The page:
We look like we are on the brink of a big downgrade in bonds that could spread chaos across the fixed income markets. Big rating agencies have not taken concrete steps yet, but investors have been assuming they will, as yields on BBB rated bonds have jumped, with $300 bn now above the 6% threshold. Many high-yielding companies, like airlines and cruise lines, have seen their yields skyrocket. According to Wells Fargo, “As the probability of a recession rises, so does the potential for downgrades and defaults, leaving us unwilling to wave the white flag for corporate credit”.
FINSUM: The downgrades are inevitable at this point, but at least the market has already been adjusting, so it will be less chaotic when it happens.
Sudden downturns and crises have a knack for exposing underlying weakness in asset classes, and this coronavirus shock looks likely to expose corporate bonds. As investors will know, there are trillions of Dollars worth of bonds hanging on the lower cusp of investment grade at the same time as high yield issuance has surged in recent years. A quick reversal in economic fortunes could quickly cause soaring yields, delinquency, and bankruptcies. This would lead to a sharp drop in bond prices and potential economic disruptions.
FINSUM: Two key points to make on this story. Firstly, the corporate bond market is now worth $10 tn, 10x the size of 2001. Secondly, because many high yield bonds are illiquid and difficult to trade in periods of uncertainty, investors will try to offload other assets instead, which can spread the panic to other asset classes.
For many months there has been a great deal of fear about the threat of BBB bonds falling into the “junk” category. The whole fear is based on the idea that as the economy slows, this huge group of companies would get downgraded and there would be forced divestiture, sending bond prices strongly lower. However, the opposite has happened. Over the last few months, BBB bonds done nothing but strengthen. In fact, the spread between BBBs and Treasuries just hit a 52-week low, showing investors renewed faith in what is the largest segment of corporate bonds.
FINSUM: Unsurprisingly, the price growth has led to a bunch of new issuance. It is important to remember that though prices have risen, the risk of a recession and downgrades is still very much there.
If you look at some of the areas hardest hit by fears over the economy and the trade war, there is cautious optimism starting to show up. One of the best examples of this is the corporate bond market. Investors have been pulling money from the stock market and sticking it in bonds. They appear to be unworried about high debt levels or the possibility of default. In this move, there is an underlying faith that the US economy will stay solid, otherwise credit-worthiness would be seriously in question. Spreads to Treasuries are very low too, further reflecting the optimism.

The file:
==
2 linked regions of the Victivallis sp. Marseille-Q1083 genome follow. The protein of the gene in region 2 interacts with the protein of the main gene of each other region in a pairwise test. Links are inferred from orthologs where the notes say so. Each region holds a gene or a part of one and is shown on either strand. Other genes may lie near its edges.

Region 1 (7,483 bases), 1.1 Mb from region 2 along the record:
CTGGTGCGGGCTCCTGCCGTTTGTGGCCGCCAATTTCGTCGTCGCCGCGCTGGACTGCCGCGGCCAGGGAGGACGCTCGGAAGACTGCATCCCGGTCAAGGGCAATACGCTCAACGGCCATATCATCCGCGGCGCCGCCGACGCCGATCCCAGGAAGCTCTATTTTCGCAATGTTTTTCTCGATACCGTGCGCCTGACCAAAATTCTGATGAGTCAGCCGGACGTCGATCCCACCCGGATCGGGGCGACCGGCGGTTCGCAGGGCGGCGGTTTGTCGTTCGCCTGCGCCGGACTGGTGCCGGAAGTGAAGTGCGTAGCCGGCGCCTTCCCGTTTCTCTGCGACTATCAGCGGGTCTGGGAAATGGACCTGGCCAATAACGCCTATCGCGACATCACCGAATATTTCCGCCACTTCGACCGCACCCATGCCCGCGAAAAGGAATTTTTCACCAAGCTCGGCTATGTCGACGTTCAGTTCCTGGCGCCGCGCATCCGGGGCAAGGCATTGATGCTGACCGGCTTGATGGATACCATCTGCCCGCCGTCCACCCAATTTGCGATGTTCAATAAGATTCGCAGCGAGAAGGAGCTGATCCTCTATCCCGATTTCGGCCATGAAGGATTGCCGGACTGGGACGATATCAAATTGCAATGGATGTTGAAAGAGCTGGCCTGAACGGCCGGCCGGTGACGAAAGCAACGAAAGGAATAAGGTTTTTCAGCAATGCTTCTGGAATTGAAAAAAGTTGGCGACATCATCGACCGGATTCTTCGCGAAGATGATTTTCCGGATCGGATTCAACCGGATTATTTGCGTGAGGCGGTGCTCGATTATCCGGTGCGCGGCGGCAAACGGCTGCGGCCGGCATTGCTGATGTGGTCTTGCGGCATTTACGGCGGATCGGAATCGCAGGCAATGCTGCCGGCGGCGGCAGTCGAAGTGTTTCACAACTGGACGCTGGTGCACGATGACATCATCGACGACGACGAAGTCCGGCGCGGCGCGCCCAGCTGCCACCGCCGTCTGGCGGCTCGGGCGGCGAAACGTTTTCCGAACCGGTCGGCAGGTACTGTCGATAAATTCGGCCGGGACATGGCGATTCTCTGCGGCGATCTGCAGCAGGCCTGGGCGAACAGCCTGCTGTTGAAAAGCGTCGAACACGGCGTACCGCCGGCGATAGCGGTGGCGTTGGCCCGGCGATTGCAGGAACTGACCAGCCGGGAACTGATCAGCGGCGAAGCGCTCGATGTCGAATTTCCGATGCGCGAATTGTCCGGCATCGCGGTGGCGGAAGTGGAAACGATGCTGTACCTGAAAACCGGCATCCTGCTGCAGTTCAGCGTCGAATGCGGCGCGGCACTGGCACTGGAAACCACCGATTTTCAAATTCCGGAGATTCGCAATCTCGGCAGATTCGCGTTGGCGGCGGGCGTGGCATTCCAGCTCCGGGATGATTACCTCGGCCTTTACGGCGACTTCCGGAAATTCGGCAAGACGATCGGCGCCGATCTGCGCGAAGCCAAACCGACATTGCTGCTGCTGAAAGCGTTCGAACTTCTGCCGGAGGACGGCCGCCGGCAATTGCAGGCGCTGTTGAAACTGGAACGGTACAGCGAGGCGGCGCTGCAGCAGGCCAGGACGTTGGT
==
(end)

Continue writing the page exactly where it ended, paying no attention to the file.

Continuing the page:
FINSUM: It seems like the market is worried that stock valuations are tapped out, but that there may not be a significant downturn. In such a case, corporate bonds look like a good bet.
More some time now, bonds have been sending worrying signals to investors. The huge plunge in yields has been seen as a warning sign that the economy may be headed south. However, more recently, fixed income is sending more comforting signals. In particular, the recent narrowing of corporate bond spreads. Bond spreads had been rising for some time, but have leveled off recently, showing fixed income investors are not as worried about the economy and corporate performance. The overall spread is still well below where it was in the 2015-2016 growth scare.
FINSUM: The leveling off of spreads is a good sign that some stability is coming back to the market.
There has been growing consternation about the threat of a major meltdown in corporate debt. The Fed, in particular, has been very troubled by the amount of corporate debt in the economy, which has led to speculation by Wall Street that there could be a blow up. Goldman Sachs has been more sanguine, saying debt levels look healthy. Now the Fed appears to be taking a more mild view as well. In a speech this week, Chairman Powell said that the comparison to pre-Crisis debt levels are not convincing. “Most importantly, the financial system today appears strong enough to handle potential business-sector losses, which was manifestly not the case a decade ago with subprime mortgages.
FINSUM: Debt levels seems high, but profits are margins are good to. The question is what happens when the economy turns south. We are especially concerned about the BBB market.